What does your resale store’s visual image communicate? Infographic
April 13, 2018
A resale store’s visual image is as important as what you sell
It isn’t just about the inventory or the location, it’s also about how you present yourself. Visual branding is just one part of your overall image. For the next several weeks, I’ll be writing about different aspects of branding for resale stores. You get to be my lucky guinea pigs since I’ll be teaching a workshop at this year’s NARTS conference on…what else? Branding! Learn what your resale store’s visual image is saying about you.
Your first impression
Remember when you first met your significant other? Just stop and think a minute. For me, it was 46 years ago. (Yes, we were babies in a crib. How did you know?) Actually, we met at a Rec Center. He was ice skating for hockey practice and I was at play rehearsal. He was adorable. His long hair, extremely fit physique and aviator glasses did me in. I watched him skate and I was hooked. First impressions do matter. You rarely get a second chance to prove yourself. What is the first impression your resale store’s visual image communicates?
The psychology of color
Even the color of your logo, signage, business cards and store interior communicate a message. What are you conveying with your resale store’s visual image? As you can see by the following infographic, stores have chosen their logo colors for very specific reasons. Of course Target’s color would be red. They want to communicate a bold, exciting brand image. IKEA chose their colors primarily based on the flag of Sweden, but it conveys energy and optimism too. No one can deny that the black logos of Chanel and Kate Spade exude elegance and style either.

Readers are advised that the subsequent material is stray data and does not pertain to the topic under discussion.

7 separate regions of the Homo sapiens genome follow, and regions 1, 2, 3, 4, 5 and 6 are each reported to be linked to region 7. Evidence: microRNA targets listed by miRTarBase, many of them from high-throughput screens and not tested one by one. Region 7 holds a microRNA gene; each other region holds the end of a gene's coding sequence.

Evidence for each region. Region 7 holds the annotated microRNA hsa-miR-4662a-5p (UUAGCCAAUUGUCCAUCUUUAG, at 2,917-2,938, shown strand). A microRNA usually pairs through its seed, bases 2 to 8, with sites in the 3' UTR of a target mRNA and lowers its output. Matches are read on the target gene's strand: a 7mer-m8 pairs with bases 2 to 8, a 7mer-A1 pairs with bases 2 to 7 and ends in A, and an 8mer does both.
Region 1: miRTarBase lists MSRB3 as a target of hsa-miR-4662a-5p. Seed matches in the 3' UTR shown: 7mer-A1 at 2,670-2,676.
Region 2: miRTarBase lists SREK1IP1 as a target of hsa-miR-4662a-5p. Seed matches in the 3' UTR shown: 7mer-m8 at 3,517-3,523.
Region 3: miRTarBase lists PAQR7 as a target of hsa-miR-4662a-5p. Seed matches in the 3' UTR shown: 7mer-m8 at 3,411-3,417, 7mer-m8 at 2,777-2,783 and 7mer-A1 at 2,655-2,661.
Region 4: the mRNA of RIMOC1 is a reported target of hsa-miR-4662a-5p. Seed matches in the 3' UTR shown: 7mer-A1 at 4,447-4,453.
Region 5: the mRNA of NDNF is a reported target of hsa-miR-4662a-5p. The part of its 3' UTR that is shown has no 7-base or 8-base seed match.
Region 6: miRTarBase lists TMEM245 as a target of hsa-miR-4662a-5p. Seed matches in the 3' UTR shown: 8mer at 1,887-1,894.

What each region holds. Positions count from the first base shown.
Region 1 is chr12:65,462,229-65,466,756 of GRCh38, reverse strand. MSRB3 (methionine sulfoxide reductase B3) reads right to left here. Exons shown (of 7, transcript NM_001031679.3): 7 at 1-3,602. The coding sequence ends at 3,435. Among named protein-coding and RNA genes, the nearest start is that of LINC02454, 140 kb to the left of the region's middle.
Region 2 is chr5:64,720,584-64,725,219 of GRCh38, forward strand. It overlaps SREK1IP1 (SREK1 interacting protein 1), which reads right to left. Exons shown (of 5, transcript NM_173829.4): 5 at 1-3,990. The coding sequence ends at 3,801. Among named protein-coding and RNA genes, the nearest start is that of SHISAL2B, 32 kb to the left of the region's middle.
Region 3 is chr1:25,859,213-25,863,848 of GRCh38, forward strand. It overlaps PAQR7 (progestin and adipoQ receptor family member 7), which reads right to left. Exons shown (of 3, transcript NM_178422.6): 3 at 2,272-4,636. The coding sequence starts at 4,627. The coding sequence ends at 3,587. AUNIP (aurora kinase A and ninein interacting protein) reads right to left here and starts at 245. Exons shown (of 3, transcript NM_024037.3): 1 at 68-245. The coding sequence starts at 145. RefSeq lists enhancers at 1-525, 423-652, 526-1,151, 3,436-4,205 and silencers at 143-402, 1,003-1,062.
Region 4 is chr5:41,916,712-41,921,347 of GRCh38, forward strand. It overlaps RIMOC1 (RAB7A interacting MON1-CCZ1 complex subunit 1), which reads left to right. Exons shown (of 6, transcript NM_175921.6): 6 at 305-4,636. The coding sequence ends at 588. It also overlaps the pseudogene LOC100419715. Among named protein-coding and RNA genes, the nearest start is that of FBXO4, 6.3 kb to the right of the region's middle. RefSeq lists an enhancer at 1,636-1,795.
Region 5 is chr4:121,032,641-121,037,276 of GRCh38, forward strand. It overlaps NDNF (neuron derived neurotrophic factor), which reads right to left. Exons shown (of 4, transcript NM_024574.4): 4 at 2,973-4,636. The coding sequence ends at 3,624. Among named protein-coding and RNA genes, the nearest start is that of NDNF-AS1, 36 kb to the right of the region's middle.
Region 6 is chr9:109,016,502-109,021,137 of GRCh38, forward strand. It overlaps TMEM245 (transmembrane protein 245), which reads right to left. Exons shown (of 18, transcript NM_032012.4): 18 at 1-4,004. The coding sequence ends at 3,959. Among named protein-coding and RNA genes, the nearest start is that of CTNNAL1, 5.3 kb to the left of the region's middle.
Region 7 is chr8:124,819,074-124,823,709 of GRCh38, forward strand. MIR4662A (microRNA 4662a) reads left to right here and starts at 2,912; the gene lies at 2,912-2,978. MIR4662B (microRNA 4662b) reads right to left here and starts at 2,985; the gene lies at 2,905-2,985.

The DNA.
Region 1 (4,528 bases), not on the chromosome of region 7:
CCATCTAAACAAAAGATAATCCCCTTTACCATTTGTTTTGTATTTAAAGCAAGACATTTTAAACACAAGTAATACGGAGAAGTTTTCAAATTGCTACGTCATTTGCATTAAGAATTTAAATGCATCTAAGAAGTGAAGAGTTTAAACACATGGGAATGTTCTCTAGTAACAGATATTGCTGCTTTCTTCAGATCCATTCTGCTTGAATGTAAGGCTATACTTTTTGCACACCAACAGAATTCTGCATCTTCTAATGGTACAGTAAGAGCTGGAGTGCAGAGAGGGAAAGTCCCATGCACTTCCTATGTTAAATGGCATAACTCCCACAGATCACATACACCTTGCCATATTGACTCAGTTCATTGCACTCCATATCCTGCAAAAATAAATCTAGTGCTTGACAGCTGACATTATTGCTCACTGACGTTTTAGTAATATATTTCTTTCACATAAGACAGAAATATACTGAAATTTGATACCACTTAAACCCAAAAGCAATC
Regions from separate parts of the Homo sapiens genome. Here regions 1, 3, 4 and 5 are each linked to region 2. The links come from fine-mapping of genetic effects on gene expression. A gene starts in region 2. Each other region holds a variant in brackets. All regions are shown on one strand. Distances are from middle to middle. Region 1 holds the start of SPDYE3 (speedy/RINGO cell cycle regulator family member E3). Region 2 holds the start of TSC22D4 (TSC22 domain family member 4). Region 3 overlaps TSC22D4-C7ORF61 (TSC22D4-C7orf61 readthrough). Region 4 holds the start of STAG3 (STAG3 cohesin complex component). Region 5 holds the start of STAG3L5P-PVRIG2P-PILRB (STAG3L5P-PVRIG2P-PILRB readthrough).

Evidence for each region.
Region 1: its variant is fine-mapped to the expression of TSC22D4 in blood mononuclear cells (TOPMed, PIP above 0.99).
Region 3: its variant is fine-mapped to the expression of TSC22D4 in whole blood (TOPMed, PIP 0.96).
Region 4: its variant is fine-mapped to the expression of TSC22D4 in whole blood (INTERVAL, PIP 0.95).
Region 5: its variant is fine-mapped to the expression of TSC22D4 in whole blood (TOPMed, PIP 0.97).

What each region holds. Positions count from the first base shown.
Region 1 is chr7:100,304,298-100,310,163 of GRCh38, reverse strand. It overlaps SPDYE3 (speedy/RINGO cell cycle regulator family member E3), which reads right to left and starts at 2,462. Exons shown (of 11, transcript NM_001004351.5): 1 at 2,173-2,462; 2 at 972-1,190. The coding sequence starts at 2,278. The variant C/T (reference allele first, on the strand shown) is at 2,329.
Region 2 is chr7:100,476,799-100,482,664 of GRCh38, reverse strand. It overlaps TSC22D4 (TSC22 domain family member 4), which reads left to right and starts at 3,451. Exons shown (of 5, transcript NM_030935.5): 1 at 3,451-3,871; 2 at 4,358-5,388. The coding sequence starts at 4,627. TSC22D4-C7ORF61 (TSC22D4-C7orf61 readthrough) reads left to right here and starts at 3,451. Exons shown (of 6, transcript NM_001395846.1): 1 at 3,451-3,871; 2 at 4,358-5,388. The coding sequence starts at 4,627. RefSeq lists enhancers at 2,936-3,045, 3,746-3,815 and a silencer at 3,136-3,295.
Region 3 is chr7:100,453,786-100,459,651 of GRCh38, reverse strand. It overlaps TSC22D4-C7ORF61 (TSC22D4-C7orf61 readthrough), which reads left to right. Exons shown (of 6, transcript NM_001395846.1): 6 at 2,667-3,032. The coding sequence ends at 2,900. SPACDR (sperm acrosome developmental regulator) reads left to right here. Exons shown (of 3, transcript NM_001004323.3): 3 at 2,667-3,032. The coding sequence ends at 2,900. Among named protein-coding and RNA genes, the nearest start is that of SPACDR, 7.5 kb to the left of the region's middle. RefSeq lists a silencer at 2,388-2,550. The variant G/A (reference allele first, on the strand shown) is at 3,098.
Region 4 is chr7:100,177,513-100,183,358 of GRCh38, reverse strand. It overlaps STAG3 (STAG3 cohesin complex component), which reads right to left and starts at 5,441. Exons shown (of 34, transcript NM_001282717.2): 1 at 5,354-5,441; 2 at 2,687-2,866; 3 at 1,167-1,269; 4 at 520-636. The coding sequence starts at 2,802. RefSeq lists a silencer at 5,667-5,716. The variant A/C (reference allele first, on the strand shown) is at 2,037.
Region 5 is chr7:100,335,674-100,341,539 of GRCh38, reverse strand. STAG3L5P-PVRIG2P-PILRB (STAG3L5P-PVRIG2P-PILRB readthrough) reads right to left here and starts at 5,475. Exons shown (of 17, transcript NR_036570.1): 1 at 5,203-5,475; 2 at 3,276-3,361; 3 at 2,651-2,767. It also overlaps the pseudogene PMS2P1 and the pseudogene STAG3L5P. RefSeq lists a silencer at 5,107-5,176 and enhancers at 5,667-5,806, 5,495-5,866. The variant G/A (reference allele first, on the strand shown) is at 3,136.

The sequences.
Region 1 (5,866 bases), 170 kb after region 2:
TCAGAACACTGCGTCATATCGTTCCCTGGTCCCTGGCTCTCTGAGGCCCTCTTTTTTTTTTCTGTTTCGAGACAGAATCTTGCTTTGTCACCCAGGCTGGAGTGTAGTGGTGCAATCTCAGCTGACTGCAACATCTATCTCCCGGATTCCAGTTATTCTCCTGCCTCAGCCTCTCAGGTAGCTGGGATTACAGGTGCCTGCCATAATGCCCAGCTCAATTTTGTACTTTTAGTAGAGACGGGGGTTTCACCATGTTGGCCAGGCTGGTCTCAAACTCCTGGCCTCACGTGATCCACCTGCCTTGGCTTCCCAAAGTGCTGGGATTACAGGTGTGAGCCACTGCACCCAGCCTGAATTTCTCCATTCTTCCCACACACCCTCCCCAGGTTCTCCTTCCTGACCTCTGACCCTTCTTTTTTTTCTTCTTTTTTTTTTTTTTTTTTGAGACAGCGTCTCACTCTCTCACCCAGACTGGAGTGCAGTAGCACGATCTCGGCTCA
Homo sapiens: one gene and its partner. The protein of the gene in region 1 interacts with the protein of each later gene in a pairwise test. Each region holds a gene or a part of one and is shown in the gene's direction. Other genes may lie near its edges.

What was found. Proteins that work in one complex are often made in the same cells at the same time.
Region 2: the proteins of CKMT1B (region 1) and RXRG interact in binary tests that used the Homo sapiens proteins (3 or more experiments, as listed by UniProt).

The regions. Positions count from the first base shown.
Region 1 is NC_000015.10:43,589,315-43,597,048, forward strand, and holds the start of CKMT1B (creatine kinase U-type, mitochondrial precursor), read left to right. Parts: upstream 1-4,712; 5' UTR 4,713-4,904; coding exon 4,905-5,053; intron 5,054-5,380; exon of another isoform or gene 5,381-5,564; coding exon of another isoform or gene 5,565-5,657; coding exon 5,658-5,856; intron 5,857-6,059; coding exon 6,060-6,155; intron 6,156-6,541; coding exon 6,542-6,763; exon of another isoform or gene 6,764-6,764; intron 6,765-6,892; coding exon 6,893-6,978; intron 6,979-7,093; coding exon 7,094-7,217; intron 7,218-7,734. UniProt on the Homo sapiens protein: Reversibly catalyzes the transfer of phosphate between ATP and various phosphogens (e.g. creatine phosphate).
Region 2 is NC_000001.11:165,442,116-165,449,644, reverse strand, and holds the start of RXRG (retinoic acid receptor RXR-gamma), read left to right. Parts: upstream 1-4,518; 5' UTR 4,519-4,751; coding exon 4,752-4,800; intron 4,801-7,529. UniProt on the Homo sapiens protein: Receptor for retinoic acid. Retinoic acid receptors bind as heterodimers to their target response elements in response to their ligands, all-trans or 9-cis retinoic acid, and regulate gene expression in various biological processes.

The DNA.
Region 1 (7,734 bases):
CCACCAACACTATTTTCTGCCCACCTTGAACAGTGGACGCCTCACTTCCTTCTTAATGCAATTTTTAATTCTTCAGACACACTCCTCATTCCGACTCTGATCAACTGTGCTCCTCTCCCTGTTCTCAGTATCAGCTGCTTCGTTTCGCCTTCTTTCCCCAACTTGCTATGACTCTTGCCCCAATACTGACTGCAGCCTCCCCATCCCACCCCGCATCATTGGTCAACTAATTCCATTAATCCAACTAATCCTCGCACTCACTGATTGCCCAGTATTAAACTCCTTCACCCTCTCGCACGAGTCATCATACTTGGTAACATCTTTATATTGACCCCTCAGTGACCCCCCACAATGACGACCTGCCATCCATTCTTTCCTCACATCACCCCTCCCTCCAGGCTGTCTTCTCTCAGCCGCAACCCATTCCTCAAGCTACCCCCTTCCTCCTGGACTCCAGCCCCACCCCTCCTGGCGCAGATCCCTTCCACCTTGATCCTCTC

Build the look of your store with your logo in mind
Visually, your store should match the look of your logo. For instance, if you’ve chosen the color yellow in order to convey energy and joy, don’t paint the interior of your store beige. Depending on what image you’re building, follow through with your store’s design, window decorations, employee clothing and marketing materials. Dollar Tree’s logo is a natural, but I must say any time I’ve entered one of their stores, it’s more chaos than peaceful. Their branding past their logo lacks in follow through.
The importance of consistency
Once you’re confident you have the final version of your logo, it should remain consistent. Resist using different colors, typefaces and styles. Build your resale store’s visual image so that your logo becomes memorable and recognizable.
Whenever I refer to our logo, I call it “the happy people.” Our vision is to help you, the store owner, work with your customers smoothly and easily. It takes the 3 of us to run a resale business. We chose our 3 colors for a particular reason. Green is for a growing, thriving resale industry, plus green is the color of recycling. Blue because our goal is always to be dependable and trustworthy. Finally, we added black to the bottom to indicate our strength and commitment. Everything we do at Traxia is designed to build up the secondhand industry. We truly believe our logo tells the story of who we are. Again, what does your resale store’s visual image say about you?
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